Petone Flagpole ANZAC Day service unique in honouring railway fallen

                      

The Anzac Day service at the base of Petone railway station’s memorial flagpole is remarkable for its focus on railway staff involved in war service and its historical significance as one of the first Anzac Day observances.

The services is the only one in the country which specifically remembers railwaymen and back in 1916, it is believed to be the first observance in New Zealand attended by members of the Government.

It is inextricably linked with the erection at Petone station of a commemorative flagpole to mark the Gallipoli landing, made from kauri and Australian hardwood to symbolise “the unity of Australian and New Zealand railwaymen in peace and war”. The old station has since been demolished, but the flagpole was partially restored in 1985 and completely refurbished in 2005.

The origins of the event stem from the practice at Sydney’s Hornsby Railway Depot in the first months of World War I, of providing a public send-off for railway workers joining up for military service.

Gerald Davidson & Sherril McNabb in their 2006 publication ‘Til the day breaks: World War 1 Memorials in Petone take up the story:

“For the fifth send-off set down to be held in March 1916 the Hornsby Railway Patriotic Committee decided that the railway station would be decorated with flags symbolic of the Empire, the Union Jack, the Commonwealth of Australia and New Zealand flags.

“But rather than purchasing a New Zealand flag to complete the display, an idea was put forward that there be a exchange of flags between Hornsby and a depot in New Zealand, with the ceremonial unfurling of both at the same time.” Petone was the New Zealand site chosen.

“Plans for a ceremonial, nearly 60 foot, flagstaff were quickly prepared. Workshops staff built the pole, with fittings, symbolically using NZ Kauri (top-piece) and Australian Hardwood.

“On account of the Australian flag not being ready and a clash with the embarkation of the 10th Reinforcements on that date, it was decided to postpone the ceremony to 25 April, ANZAC Day. Railway records show while the pole had been made for the earlier date, the erection work took place later and was recorded as completed on 8 April.”

Among the dignitaries present were the Prime Minister William. F. Massey, the Deputy Prime Minister, Sir Joseph Ward, Sir Francis Dillon Bell (Leader of the Legislative Council) and Railways Minister W. H. Herris as well as Railways General Manager E H Hiley.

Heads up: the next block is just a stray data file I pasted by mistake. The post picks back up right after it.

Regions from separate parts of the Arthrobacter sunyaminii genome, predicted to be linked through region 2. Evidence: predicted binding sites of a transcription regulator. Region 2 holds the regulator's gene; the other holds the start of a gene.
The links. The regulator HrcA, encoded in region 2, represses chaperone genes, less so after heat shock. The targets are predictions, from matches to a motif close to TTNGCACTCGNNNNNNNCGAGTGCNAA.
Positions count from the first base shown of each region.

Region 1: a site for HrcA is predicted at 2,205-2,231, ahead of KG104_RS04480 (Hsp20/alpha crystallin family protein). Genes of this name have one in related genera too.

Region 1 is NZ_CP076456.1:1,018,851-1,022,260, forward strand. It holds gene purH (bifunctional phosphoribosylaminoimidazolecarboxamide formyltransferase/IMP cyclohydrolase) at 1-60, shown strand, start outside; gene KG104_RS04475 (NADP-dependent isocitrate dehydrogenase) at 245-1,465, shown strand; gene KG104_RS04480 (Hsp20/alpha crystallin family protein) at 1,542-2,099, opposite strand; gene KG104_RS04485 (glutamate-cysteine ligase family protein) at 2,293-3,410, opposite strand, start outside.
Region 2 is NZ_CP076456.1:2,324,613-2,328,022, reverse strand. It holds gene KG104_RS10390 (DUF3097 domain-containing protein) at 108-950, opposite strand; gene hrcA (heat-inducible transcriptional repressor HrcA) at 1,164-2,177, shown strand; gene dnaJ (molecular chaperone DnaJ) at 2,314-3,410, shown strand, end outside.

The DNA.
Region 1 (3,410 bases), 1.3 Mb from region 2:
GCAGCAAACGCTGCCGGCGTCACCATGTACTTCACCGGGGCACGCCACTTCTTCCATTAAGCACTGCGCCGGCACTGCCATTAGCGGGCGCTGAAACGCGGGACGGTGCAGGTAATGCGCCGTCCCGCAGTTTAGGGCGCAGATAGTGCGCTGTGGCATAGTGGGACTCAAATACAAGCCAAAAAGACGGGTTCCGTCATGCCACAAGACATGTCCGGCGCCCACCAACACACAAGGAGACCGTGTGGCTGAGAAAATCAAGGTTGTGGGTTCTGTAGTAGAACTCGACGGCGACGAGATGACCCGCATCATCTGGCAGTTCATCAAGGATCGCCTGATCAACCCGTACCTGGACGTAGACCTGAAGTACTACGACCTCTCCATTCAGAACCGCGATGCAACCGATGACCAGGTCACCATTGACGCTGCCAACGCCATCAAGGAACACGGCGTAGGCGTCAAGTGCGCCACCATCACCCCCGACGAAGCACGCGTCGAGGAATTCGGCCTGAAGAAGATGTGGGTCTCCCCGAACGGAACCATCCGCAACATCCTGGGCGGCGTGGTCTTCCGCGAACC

“A similar ceremony was held in Hornsby, NSW, where the New Zealand flag made by the Petone Workshops Trimmers Department was raised by the daughter of the NSW Governor, Miss Adeline Strickland on the station flagpole adjacent to No. 4 platform. “

ANZAC services at the Railway Station quickly lapsed. They were revived in 1953 and became an annual event until 1973.

The Flagstaff was taken down for restoration in June 2004 with Greater Wellington Regional Council, Hutt City Council, Rail Heritage Trust of NZ and Tranz Rail sharing the $16,000 cost.

A small ceremony was held on Anzac Day 2005,to mark the 90th anniversary of the Gallipoli landing and services have continued on Anzac Day morning ever since. Thirty-seven New Zealand railwaymen lost their lives at Gallipoli, one of them being South African War veteran Major Norman Frederick Hastings who worked at the Petone Workshops as a fitter. Hastings served with the Wellington Mounted Rifles and died at sea aged 35 from wounds received at Chunuk Bair in August 1915. Davidson and McNabb record that In 1919, Railways authorised the erection of Honours Boards to commemorate 438 railwaymen who had fallen in active service. Thirteen boards were to be erected - one for each railway district and one for each workshop.

The Railways Department official list was published on 31 March 1920 with the names of 444 killed or dying of wounds. A Memorial Tablet engraved with 446 names was unveiled in the Railways Head Office on 28 April 1922 by the Prime Minister William Massey.

Davidson and McNabb say that all told, 7,529 railwaymen saw military service in World War One almost exactly half of the railway workforce.

Sources: Gerald Davidson & Sherril McNabb: ‘Til the day breaks: World War 1 Memorials in Petone, 2006.